Love should win. My message to both sides: love matters more than being "right."

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I just wish there was a way to do something other than snoop around on the phone, like inform someone that you found a phone or whatever.

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RamblinRob April 18, 2016 5:04 AM

I agree kgy121. I saw the lgbtq tag and knew immediately what this was going to be. I leave disappointed.

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Dooreatoe April 19, 2016 3:13 AM

When I see someone on here writing long screeds about how people need to consider it equally horrible that so many LGBT people "abandon" their families, that's when I know I have to give up on trusting the comments section. 13 years was a pretty good run.

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waxedmush April 19, 2016 3:42 AM replied to Dora

I'm very disappointed to see the negative comments on this game. It was too familiar. A trans friend of mine was murdered and she used to explain how difficult it was to express her identity to the people closest to her. I once thought about how she'd still be alive if she just went along with social norms, but she would never be able to live with the lie. Trans people risk everything because they can't be what society expects them to be. Unless they find refuge in the warriors that are going through the same struggles and fight back. I admire games like this that challenge the gamer to inhabit that struggle. It's not easy or pretty, but necessary.

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interesting game! realistic story and i like how they provided lgbtq resources at the end. also, screw any of the transphobic comments. i'm glad dora is supportive of the non-cis folks out here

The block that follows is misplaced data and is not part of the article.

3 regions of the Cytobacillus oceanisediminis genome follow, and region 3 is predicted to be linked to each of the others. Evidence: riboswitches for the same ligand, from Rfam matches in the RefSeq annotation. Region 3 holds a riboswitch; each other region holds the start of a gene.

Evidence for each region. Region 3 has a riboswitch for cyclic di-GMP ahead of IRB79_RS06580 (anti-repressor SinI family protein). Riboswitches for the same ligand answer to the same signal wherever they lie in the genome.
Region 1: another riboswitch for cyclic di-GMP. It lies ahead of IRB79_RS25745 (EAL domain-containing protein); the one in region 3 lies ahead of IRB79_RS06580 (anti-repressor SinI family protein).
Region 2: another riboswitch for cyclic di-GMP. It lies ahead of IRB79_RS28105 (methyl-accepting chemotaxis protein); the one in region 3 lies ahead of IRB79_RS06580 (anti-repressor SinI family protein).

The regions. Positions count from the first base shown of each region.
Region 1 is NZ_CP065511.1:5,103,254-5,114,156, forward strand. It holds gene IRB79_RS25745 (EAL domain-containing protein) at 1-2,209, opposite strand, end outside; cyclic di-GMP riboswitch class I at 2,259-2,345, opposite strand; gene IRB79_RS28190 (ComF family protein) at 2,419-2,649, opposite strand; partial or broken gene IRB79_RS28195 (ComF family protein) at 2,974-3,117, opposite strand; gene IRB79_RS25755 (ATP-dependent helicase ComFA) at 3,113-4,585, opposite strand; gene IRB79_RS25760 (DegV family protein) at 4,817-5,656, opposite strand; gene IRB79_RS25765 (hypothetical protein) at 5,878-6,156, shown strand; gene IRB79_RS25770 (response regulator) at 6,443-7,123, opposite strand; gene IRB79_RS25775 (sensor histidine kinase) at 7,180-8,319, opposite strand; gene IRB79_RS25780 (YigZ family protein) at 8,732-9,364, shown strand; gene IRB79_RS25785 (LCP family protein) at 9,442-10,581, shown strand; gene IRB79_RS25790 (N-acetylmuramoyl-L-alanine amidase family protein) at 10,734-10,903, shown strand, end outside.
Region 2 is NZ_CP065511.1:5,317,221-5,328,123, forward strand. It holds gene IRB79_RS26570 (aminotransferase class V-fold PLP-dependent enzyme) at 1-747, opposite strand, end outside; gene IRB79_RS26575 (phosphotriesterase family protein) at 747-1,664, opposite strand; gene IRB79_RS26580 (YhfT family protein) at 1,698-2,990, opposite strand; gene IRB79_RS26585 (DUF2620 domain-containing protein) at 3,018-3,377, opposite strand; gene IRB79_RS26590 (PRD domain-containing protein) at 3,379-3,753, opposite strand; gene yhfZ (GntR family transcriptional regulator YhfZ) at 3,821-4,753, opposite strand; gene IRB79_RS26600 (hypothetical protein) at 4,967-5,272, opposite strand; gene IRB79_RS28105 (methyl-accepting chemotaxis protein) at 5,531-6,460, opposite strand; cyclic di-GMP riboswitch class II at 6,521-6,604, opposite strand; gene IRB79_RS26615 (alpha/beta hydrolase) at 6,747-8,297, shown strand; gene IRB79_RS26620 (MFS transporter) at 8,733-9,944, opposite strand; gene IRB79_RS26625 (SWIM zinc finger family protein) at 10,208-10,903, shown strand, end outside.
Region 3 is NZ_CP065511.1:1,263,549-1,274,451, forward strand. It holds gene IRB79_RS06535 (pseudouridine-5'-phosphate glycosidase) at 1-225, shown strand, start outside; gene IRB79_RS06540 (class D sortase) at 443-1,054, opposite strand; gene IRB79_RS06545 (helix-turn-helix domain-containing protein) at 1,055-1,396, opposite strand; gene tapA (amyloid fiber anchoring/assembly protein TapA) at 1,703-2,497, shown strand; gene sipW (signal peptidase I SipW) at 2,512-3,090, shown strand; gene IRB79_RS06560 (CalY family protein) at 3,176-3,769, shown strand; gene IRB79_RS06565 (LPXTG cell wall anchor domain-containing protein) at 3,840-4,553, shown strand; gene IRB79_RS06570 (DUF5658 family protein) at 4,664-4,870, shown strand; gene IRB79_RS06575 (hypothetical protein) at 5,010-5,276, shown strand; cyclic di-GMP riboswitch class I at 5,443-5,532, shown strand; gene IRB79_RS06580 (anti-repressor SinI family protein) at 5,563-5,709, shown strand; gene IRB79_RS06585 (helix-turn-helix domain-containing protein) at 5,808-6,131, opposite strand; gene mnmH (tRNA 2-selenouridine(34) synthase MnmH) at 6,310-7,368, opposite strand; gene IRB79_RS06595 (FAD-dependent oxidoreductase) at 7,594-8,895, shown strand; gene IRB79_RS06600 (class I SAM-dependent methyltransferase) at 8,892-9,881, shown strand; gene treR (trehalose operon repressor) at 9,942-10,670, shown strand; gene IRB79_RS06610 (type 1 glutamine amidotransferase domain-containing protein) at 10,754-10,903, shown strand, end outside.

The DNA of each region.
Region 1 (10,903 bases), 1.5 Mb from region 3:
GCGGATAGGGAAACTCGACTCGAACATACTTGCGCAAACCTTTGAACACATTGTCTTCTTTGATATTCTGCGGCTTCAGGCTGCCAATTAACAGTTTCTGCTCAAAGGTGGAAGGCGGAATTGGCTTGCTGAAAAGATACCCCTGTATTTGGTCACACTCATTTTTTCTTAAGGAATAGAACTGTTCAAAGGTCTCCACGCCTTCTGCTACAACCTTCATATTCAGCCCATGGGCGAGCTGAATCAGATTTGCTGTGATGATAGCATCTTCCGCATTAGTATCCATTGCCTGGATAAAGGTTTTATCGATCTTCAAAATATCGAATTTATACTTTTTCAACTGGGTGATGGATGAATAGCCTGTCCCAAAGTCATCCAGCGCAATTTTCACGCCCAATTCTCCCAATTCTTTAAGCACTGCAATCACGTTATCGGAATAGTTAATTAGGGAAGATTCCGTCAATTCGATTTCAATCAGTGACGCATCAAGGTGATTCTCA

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romanticize April 19, 2016 9:28 PM

Hey, so. This comment is a response to a comment that said some pretty bigoted things about LGBTQ people. If you do not want to look at or engage with those things (or with discussion of animal harm and family/partner abuse), please don't expand these spoilers. Stay safe.

And yes, I'm calling it bigoted. Sunnylauren, it is bigoted to

compare LGBTQ identities to bestiality. Having a preference for the same gender is not in any way comparable to raping animals through force or ignorance. Not having a gender preference at all is not in any way comparable to raping animals through force or ignorance. Identifying as a gender other than the one you were assigned at birth is not in any way comparable to raping animals through force or ignorance. I don't care if you like people doing these things, but they are not the same as raping animals. If people are treating you like you're a homophobe, it's not because you're straight, and it's not because you're conservative. It's because you have so little empathy for LGBTQ people that you think it's a funny little joke to compare having a LGBTQ identity to animal rape.